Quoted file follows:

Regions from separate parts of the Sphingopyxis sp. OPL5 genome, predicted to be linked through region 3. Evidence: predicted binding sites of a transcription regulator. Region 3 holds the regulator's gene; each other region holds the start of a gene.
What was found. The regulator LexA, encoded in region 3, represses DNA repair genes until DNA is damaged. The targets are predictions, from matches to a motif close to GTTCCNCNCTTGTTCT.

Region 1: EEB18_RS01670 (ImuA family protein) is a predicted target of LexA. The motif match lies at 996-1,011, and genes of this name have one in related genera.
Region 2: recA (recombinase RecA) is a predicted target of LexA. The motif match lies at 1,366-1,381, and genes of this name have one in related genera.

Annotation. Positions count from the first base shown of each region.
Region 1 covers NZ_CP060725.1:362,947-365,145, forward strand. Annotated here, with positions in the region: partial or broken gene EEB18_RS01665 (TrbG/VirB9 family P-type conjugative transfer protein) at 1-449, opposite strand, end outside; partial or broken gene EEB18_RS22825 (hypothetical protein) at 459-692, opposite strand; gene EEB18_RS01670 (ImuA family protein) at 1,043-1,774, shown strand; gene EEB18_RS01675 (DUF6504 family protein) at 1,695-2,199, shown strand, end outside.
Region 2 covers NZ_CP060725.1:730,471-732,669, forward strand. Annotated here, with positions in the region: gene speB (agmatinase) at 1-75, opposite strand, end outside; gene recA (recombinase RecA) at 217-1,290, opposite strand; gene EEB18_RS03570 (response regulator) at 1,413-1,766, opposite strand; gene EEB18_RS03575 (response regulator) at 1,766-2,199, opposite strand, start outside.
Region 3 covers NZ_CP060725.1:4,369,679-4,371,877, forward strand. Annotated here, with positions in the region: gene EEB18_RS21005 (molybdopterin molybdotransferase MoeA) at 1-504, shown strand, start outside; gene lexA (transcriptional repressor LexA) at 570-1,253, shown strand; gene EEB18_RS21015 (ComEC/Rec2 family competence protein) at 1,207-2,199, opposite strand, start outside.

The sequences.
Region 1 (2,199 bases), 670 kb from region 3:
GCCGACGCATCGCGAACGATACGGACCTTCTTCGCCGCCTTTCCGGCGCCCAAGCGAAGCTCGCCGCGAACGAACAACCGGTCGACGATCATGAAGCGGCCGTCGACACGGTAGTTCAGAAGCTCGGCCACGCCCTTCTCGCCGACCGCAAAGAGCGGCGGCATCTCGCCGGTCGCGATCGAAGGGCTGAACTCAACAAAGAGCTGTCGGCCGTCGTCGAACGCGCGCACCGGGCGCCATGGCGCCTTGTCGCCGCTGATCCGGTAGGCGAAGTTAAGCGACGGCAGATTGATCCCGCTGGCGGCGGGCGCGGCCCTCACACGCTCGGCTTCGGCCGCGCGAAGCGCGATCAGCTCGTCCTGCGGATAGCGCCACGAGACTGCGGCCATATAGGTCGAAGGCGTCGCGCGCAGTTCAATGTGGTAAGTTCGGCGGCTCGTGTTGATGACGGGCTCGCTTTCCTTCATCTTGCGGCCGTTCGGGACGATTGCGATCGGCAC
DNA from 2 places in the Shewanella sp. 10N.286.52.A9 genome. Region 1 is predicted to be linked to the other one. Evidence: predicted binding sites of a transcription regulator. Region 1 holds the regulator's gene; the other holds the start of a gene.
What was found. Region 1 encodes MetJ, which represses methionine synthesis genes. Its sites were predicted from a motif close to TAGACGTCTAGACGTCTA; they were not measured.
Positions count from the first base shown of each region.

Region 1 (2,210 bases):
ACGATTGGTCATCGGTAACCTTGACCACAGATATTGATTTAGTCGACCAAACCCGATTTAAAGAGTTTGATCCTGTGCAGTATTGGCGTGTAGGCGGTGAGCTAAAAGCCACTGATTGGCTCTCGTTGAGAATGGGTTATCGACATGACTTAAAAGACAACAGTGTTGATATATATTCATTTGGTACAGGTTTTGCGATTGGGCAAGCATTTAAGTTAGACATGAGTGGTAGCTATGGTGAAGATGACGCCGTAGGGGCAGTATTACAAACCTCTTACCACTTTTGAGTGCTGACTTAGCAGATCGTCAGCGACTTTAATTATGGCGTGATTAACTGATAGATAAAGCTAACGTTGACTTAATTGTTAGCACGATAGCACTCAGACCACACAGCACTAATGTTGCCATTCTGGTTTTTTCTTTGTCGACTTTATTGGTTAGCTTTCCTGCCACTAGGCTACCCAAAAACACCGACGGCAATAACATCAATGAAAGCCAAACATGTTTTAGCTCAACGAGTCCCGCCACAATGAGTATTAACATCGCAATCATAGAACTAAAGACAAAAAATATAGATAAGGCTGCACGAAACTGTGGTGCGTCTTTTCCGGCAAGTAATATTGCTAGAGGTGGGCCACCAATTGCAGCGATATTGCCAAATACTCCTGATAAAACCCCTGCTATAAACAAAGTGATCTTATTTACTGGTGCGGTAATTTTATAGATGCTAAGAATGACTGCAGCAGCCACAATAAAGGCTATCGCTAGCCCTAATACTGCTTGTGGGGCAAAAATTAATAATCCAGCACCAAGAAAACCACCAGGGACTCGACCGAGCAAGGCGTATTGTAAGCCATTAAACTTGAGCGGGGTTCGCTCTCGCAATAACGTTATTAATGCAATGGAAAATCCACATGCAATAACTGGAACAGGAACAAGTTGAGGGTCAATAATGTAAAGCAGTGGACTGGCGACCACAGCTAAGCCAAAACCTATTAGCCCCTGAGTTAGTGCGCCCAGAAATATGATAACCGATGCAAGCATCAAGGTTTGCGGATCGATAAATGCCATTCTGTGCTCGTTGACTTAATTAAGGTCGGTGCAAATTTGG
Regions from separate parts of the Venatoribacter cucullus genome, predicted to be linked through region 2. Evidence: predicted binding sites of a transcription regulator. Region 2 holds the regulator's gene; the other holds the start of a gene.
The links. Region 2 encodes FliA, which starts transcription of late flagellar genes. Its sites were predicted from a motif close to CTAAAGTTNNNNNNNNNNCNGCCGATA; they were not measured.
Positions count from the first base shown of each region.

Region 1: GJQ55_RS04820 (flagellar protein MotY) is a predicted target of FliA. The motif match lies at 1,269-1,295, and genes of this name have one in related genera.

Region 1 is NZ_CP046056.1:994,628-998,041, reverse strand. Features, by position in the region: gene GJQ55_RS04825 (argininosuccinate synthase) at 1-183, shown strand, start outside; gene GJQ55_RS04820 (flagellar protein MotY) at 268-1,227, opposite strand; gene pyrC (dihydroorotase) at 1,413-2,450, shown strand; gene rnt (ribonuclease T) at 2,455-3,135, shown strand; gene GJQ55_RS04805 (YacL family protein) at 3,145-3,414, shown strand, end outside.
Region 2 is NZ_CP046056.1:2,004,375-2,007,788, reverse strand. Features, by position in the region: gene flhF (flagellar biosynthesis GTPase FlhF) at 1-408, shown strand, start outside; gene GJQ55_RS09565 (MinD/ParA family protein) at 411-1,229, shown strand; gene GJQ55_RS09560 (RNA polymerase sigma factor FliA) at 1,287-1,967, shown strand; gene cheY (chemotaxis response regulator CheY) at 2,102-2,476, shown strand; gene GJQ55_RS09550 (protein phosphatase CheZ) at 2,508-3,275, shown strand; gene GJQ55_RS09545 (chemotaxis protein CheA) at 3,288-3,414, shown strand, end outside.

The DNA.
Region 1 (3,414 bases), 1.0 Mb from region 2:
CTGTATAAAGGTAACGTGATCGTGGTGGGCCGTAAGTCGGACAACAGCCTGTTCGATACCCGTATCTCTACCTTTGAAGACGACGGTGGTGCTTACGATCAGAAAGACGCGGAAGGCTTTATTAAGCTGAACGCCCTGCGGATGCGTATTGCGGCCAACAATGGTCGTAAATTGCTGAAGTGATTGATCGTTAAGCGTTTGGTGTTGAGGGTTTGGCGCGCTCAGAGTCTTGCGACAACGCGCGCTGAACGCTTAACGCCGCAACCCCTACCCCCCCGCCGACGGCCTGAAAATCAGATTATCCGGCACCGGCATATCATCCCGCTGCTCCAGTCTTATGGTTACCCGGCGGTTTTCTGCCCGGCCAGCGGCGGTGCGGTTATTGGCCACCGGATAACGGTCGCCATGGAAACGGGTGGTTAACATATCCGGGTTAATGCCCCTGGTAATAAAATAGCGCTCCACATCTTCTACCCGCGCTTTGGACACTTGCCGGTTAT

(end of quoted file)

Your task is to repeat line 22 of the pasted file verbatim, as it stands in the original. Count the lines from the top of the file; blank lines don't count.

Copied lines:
Region 2 is NZ_CP046056.1:2,004,375-2,007,788, reverse strand. Features, by position in the region: gene flhF (flagellar biosynthesis GTPase FlhF) at 1-408, shown strand, start outside; gene GJQ55_RS09565 (MinD/ParA family protein) at 411-1,229, shown strand; gene GJQ55_RS09560 (RNA polymerase sigma factor FliA) at 1,287-1,967, shown strand; gene cheY (chemotaxis response regulator CheY) at 2,102-2,476, shown strand; gene GJQ55_RS09550 (protein phosphatase CheZ) at 2,508-3,275, shown strand; gene GJQ55_RS09545 (chemotaxis protein CheA) at 3,288-3,414, shown strand, end outside.